Spring Trends in the Craft Beer Market


By Fred Crudder, Foodable Industry Expert

If you live in a northerly climate, you are undoubtedly ecstatic to see winter ebb away as the onset of warmer weather signals the arrival of spring. With the onset of spring, everything around us begins to change as the world comes back to life. Change is everywhere, especially in the constantly evolving world of beer.

The Return to Session-Style Beers

One of the recent movements in the beer world was the extreme beer movement that peaked a few years ago. Consumers seemed to have no restraint when it came to beers that were intensely flavored, high in alcohol, full of oddball ingredients, or just downright weird. Brewers were happy to oblige, putting out a litany of creative beers that would not only blow out your taste buds, but put you under the table. This trend has ebbed substantially, but it left in its wake some amazing beers that remain in the pantheon of legendary, highly sought-after “whales.” Make no mistake though, this period of reckless experimentation brought us some truly awful beers, and thankfully most of those are no longer with us.

The natural follow-up to the extreme beer movement was a reversal of sorts. Beer drinkers were fatigued by the massive flavors and alcohol contents of those extreme beers, and ready for some good old-fashioned beer drinking. Along came the session beers. The English refer to lower ABV (alcohol by volume) beers as being “sessionable.” You can enjoy quite a few during a lengthy session at the pub. American brewers decided that they too could make full-flavored beer without the hefty ABVs, and they did. Beer drinkers were, as they generally tend to be about anything new, ecstatic. Suddenly the same people who couldn’t get enough of being walloped over the head with flavor and strength were bragging about the latest, most delicious, low ABV beer they discovered.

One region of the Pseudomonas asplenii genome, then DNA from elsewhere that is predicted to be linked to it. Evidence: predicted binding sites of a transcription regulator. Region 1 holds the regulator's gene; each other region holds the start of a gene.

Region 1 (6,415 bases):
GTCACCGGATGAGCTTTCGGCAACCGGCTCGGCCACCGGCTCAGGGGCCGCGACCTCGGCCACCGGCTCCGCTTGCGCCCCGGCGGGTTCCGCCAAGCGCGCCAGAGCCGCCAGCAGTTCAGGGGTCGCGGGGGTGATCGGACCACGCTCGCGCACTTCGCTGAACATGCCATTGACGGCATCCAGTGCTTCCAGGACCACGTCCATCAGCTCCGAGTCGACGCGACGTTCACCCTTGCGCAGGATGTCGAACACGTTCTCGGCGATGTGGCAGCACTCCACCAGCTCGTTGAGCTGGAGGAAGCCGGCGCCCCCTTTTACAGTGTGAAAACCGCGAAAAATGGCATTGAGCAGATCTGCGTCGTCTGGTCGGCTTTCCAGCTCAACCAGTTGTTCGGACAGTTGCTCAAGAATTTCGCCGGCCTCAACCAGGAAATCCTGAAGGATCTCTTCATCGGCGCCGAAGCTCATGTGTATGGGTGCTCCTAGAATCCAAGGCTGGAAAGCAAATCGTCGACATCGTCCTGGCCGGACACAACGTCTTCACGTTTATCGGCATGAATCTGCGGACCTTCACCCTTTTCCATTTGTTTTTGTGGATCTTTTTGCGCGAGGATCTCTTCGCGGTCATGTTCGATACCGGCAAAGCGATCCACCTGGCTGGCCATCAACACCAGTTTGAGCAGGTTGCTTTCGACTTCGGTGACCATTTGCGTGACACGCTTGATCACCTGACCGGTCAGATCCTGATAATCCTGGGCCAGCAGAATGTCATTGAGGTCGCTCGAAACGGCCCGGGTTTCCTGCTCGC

The emergence of more sessionable beers is not a trend as much as it is a return to normalcy. In most cases, sessionable beers are actually just beers with normal alcohol content. When a beer style like IPA starts being offered in lower ABV iterations, then the “session” name actually makes sense. You would never refer to a 5 percent ABV Vienna Lager as a “session lager.” That style of beer is typically about 5 percent ABV. It is, however, more “sessionable” than a 10 percent ABV Imperial Stout. So are sessionable beers here to stay? Of course. They never actually went away, they just weren’t getting a lot of press for a little while there.

The New IPA is...IPA

A lot of people want to know what the next big thing in beer will be. In case you did not know, IPA is currently the most popular style of craft beer. Since 2008, IPA went from 8 percent of craft beer consumption to almost 30 percent at the end of 2014. What is even more interesting is that this growth of IPA is taking place alongside continued growth of craft beer overall. So when you look at the volume growth of IPA brewed in the U.S. since 2008, it has grown a total of six million barrels, or over ten times its 2008 volume.